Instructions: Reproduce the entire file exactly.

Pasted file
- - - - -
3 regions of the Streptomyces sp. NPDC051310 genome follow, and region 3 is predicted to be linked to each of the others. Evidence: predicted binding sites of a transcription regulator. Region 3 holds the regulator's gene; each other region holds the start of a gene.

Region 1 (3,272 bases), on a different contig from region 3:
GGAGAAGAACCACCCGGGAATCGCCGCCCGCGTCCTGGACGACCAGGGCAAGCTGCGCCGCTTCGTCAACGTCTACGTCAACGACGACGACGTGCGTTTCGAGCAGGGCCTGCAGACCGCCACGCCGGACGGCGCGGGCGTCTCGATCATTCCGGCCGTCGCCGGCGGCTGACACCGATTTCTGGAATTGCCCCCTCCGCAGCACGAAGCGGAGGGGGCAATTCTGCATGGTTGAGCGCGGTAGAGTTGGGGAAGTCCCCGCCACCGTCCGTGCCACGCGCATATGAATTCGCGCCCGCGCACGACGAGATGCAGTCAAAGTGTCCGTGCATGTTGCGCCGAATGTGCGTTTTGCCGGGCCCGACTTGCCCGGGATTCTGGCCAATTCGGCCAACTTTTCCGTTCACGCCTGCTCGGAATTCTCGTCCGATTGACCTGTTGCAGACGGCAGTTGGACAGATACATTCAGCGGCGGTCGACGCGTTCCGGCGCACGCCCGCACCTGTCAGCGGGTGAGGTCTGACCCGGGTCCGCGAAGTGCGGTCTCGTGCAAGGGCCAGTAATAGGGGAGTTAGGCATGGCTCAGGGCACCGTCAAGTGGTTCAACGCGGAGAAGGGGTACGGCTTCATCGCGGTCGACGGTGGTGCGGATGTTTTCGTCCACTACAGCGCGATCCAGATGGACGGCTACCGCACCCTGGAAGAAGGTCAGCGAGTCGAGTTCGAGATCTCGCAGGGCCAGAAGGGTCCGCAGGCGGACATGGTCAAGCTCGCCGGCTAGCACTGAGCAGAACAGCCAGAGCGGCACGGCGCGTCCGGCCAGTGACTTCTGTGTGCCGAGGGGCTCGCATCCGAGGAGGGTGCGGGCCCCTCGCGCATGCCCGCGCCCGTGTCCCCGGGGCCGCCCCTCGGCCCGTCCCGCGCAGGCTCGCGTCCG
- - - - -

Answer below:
3 regions of the Streptomyces sp. NPDC051310 genome follow, and region 3 is predicted to be linked to each of the others. Evidence: predicted binding sites of a transcription regulator. Region 3 holds the regulator's gene; each other region holds the start of a gene.

Region 1 (3,272 bases), on a different contig from region 3:
GGAGAAGAACCACCCGGGAATCGCCGCCCGCGTCCTGGACGACCAGGGCAAGCTGCGCCGCTTCGTCAACGTCTACGTCAACGACGACGACGTGCGTTTCGAGCAGGGCCTGCAGACCGCCACGCCGGACGGCGCGGGCGTCTCGATCATTCCGGCCGTCGCCGGCGGCTGACACCGATTTCTGGAATTGCCCCCTCCGCAGCACGAAGCGGAGGGGGCAATTCTGCATGGTTGAGCGCGGTAGAGTTGGGGAAGTCCCCGCCACCGTCCGTGCCACGCGCATATGAATTCGCGCCCGCGCACGACGAGATGCAGTCAAAGTGTCCGTGCATGTTGCGCCGAATGTGCGTTTTGCCGGGCCCGACTTGCCCGGGATTCTGGCCAATTCGGCCAACTTTTCCGTTCACGCCTGCTCGGAATTCTCGTCCGATTGACCTGTTGCAGACGGCAGTTGGACAGATACATTCAGCGGCGGTCGACGCGTTCCGGCGCACGCCCGCACCTGTCAGCGGGTGAGGTCTGACCCGGGTCCGCGAAGTGCGGTCTCGTGCAAGGGCCAGTAATAGGGGAGTTAGGCATGGCTCAGGGCACCGTCAAGTGGTTCAACGCGGAGAAGGGGTACGGCTTCATCGCGGTCGACGGTGGTGCGGATGTTTTCGTCCACTACAGCGCGATCCAGATGGACGGCTACCGCACCCTGGAAGAAGGTCAGCGAGTCGAGTTCGAGATCTCGCAGGGCCAGAAGGGTCCGCAGGCGGACATGGTCAAGCTCGCCGGCTAGCACTGAGCAGAACAGCCAGAGCGGCACGGCGCGTCCGGCCAGTGACTTCTGTGTGCCGAGGGGCTCGCATCCGAGGAGGGTGCGGGCCCCTCGCGCATGCCCGCGCCCGTGTCCCCGGGGCCGCCCCTCGGCCCGTCCCGCGCAGGCTCGCGTCCG